Famous designers and popular fashion brands have recently looked into going green by using eco-friendly fibres in the manufacture of clothing and other apparel. Many have used organically grown cotton, hemp and natural wool, yet few have looked much further.
Mother Nature has many versatile products up her tailored sleeve, so take a look at some of the future trends in fashion fibres.
1. Stinging Nettle
Obtained from the Brennessel plant, which is naturally resistant to parasites, stinging nettle can be grown without pesticides and herbicides, and requires little fertilisation. It can be mixed with organic cotton, soybean, bamboo or linen fibres, and spun into yarn.
- Nettle fibre is stronger than cotton and finer than linen fibre.
- The fibres are hollow, which accumulate air inside, creating natural insulation.
- They can be made into a wide range of woven, as well as knitted, fabrics.
- Much of the fibre is grown and produced in Nepal, offering jobs to thousands of villagers in rural environments.
Another eco-friendly material gaining popularity is the pina fibre. It is extracted from the pineapple leaves by hand scraping, retting, or decortication (motorised blades scrape off the pulp in order to separate the fibre). The fibres are hand spun into ivory-white coloured and naturally glossy fabric.
- Pineapple fabric is lightweight, soft, semi-transparent and a little stiff.
- Many rural communities around the world harvest this fibre, creating employment opportunities.
- The fabric is often used in haute couture, so more money is paid to harvesters.
Bamboo fibre is a regenerated cellulose material (a soft wood). However, it is only eco-friendly when it is extracted through mechanical means. When processed, the crushed bamboo is treated with biological enzymes, which breaks it into a mushy mass, after which individual fibres are combed out.
- Bamboo fibres make smooth, soft, antibacterial and luxurious fabric, and are highly absorbent.
- Organic bamboo fabric is left unbleached by the manufacturers.
- Communities in India, China and throughout South-East Asia benefit from harvesting this fibre.
4. Milk proteins
To make fibre from a liquid, the milk is dehydrated (all the water content is taken from it) and then skimmed. With the help of bio-engineering techniques, a protein spinning fluid is made. Wet spinning processes convert this fluid into high-grade textile fibre.
- The skin-friendly milk yarn produces glossy and luxurious fabrics similar in appearance to silk fabrics, which have antibacterial and antifungal properties too.
- They have excellent moisture absorption qualities.
- They can be blended with a number of other natural fibres, such as bamboo, to get a breathable material or, with wool, to create a thermal protective fibre.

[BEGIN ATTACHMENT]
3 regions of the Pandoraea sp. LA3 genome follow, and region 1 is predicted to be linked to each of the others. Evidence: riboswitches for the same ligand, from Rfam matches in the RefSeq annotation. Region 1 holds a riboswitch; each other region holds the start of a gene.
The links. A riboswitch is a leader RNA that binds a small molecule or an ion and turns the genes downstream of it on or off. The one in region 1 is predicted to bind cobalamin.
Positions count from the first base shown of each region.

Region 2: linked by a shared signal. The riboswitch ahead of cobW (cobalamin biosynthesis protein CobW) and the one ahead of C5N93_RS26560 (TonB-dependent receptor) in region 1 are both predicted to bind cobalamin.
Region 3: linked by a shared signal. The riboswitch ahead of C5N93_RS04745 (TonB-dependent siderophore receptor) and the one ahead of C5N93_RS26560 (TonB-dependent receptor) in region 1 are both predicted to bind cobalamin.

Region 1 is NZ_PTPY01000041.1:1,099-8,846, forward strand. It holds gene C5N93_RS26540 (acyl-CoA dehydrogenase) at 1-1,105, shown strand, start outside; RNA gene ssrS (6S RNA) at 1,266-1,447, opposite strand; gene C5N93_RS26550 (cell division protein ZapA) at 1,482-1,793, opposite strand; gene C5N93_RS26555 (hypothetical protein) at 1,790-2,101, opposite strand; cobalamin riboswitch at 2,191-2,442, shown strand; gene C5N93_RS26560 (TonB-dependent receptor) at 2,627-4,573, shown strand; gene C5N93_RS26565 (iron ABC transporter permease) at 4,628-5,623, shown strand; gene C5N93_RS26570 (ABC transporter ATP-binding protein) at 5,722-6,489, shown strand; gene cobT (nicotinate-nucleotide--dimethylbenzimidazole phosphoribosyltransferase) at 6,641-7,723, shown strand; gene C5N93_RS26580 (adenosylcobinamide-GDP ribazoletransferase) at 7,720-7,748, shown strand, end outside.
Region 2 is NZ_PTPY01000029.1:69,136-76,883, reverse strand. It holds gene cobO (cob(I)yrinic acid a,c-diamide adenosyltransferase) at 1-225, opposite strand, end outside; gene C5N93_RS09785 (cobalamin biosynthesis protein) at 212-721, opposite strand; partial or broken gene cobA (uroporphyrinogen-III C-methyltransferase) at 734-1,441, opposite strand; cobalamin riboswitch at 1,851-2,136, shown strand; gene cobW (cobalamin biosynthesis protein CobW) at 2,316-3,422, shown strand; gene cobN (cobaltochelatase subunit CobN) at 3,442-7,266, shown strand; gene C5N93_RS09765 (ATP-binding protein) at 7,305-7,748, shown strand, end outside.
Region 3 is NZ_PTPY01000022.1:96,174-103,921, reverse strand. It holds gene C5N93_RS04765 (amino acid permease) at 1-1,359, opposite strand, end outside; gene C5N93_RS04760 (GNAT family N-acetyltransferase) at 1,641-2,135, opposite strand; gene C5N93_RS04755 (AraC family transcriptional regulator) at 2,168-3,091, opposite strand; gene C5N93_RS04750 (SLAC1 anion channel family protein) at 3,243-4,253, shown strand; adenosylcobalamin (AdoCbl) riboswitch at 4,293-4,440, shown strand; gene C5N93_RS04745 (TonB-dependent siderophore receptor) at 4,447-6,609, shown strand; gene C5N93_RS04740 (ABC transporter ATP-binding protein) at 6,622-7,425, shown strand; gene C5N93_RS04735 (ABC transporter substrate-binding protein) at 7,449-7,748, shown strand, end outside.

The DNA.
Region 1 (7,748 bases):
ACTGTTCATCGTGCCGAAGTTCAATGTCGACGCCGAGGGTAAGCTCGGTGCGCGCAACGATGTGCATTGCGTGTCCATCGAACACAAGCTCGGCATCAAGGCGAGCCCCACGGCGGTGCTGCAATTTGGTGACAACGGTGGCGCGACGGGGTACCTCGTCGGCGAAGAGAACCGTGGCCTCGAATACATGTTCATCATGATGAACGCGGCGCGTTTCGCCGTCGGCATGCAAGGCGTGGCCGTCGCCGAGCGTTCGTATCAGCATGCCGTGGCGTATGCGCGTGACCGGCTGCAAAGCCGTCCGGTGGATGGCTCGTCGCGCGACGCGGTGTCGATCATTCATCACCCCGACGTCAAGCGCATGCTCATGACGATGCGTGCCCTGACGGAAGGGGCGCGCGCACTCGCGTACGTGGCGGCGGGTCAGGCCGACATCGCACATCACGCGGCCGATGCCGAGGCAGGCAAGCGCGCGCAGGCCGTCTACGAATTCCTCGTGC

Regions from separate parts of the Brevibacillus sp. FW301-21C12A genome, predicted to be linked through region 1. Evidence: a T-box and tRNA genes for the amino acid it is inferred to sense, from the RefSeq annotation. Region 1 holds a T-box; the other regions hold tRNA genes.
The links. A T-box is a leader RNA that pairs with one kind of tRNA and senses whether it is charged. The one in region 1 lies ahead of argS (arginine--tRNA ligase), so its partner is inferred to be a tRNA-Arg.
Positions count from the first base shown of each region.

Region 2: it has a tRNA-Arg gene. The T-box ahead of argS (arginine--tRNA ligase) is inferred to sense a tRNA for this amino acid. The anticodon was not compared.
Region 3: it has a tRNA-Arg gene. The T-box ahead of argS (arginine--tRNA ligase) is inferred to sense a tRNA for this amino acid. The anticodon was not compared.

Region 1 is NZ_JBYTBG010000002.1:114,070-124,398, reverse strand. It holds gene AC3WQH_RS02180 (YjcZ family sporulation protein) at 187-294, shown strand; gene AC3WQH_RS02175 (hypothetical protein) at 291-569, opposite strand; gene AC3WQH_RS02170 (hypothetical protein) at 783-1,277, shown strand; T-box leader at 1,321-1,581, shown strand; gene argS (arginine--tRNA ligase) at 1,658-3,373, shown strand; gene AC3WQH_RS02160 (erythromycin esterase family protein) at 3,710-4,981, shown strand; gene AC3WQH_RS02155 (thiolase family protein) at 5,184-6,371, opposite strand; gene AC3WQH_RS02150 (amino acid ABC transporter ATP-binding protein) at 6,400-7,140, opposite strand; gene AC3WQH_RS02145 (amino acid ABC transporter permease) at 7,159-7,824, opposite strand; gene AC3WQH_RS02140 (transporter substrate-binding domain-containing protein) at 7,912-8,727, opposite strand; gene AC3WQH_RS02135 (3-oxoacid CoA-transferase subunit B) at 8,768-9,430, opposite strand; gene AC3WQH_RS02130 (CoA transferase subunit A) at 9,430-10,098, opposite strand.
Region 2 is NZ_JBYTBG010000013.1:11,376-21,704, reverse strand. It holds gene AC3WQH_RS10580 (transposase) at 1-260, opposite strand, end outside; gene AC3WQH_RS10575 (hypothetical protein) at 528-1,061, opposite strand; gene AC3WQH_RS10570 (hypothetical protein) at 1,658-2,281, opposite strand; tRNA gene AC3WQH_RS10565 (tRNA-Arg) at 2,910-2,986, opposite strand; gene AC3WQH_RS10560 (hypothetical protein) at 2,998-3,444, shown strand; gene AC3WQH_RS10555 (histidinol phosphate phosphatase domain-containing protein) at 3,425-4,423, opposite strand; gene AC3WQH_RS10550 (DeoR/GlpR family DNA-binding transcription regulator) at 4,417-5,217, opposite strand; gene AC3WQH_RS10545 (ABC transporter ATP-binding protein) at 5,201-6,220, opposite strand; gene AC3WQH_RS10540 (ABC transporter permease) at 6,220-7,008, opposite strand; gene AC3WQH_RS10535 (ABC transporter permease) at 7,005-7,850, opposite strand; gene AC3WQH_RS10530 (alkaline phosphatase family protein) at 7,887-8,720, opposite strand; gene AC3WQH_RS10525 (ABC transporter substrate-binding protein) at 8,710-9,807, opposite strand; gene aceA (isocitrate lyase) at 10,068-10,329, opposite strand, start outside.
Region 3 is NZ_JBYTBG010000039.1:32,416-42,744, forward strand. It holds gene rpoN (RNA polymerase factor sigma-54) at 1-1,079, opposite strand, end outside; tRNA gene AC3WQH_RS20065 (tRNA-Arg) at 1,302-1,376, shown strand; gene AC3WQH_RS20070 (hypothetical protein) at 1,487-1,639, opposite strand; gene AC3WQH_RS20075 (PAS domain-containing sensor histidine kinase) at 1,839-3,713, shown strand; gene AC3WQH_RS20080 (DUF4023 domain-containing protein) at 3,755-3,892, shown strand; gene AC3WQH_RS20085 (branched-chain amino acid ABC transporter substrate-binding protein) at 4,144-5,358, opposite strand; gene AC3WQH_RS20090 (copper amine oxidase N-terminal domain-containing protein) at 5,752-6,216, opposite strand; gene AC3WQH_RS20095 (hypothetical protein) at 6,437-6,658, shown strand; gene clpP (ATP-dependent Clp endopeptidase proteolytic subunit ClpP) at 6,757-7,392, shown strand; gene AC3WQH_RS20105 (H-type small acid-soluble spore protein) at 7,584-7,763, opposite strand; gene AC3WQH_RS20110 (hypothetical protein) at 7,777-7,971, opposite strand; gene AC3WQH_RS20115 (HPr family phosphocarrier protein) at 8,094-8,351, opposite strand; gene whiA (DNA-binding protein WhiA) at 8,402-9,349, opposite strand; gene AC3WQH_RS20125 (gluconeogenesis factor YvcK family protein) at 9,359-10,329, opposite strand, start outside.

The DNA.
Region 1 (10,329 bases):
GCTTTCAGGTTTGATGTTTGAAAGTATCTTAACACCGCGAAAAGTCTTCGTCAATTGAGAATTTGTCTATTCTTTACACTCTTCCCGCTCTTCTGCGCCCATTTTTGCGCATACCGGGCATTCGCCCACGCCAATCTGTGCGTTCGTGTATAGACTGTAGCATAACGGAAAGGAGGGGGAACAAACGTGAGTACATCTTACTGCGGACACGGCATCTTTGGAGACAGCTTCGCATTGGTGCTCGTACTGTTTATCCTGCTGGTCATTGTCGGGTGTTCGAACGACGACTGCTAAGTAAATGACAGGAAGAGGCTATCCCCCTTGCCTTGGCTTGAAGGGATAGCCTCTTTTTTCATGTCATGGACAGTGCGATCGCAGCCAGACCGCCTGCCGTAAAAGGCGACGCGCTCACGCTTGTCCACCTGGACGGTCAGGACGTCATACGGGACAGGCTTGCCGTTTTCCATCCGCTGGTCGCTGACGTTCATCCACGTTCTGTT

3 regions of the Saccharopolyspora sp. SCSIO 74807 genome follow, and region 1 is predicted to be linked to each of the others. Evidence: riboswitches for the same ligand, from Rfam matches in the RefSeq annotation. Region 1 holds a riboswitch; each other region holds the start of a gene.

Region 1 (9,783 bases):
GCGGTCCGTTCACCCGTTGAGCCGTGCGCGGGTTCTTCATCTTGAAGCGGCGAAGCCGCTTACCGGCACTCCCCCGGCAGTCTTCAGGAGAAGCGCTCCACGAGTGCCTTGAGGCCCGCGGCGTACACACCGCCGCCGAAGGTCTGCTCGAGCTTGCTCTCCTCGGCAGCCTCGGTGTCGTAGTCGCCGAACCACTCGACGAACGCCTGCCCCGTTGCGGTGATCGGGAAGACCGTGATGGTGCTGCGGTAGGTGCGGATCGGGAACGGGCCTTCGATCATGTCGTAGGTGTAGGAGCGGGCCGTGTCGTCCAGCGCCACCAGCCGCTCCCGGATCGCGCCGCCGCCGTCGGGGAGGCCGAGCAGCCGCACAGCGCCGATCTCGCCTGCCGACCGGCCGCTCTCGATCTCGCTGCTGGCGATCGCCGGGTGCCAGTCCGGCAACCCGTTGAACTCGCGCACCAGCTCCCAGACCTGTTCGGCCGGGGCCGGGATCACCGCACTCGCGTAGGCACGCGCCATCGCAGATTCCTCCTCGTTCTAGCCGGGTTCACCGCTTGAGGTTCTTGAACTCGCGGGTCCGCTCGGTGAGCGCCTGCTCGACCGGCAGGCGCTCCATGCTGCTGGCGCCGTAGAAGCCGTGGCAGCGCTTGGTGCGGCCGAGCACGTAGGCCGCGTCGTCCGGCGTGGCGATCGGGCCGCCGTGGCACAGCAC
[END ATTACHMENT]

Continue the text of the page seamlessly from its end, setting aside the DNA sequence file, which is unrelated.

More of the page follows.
This fibre is extracted by hand stripping and decortication. With similar qualities to bamboo, banana is 100% eco-friendly.
- It’s shiny, lightweight and bio-degradable, and absorbs moisture very efficiently.
- Banana fibres are strong and durable, and are still used for making ropes and mats in some developing nations.
- Fibre production employs thousands of people in poor communities in tropical countries.
- With its many qualities gaining popularity in the fashion industry, many clothing lines and interior designers are fast adopting this fibre.
What to look for in natural fibres
Whatever plant or animal the natural fibre you choose comes from, one of the most important aspects to consider is that no chemical pesticides or fertilisers are used in cultivation, and that no synthetic, toxic dyes or bleaches were used in production. If none of these harmful products are used, the products are as close to being organically grown and manufactured as possible.
Top tip: Check the product for fair-trade or organic labelling. This is a quick way to tell if few or no harmful chemicals were used. You will also be supporting communities that practice environmentally friendly cultivation practices.
Where to, or wear too?
The new trends in eco-friendly fibres have been driven by concerns over environmental damage, caused by the mass-production of fibre-yielding crops, such as cotton. It is high time that fashion designers, clothing labels and buyers look into supporting eco-savvy ensembles. In the hunt for new, fashion-forward materials, we never know what may pop up on catwalk in the not-too-distant future. Green may well be next season’s hottest trend.
Top 5 Tips – Eco-friendly fashion
- The next time you need a new piece of clothing, scout for an eco-savvy version, made from a natural fibre.
- Check the labels for certification standards, such as fair-trade, organic or other ecological and social projects.
- Know that by buying clothing made from sustainable fibres, you are benefiting the environment, and supporting communities who rely on these products for income.
- To avoid throwing clothes out, buy classic pieces of clothing made from sustainable natural materials that won’t go out of style.
- Even though the price tag may be a little higher, it is important to remember to buy better quality clothing that will last longer.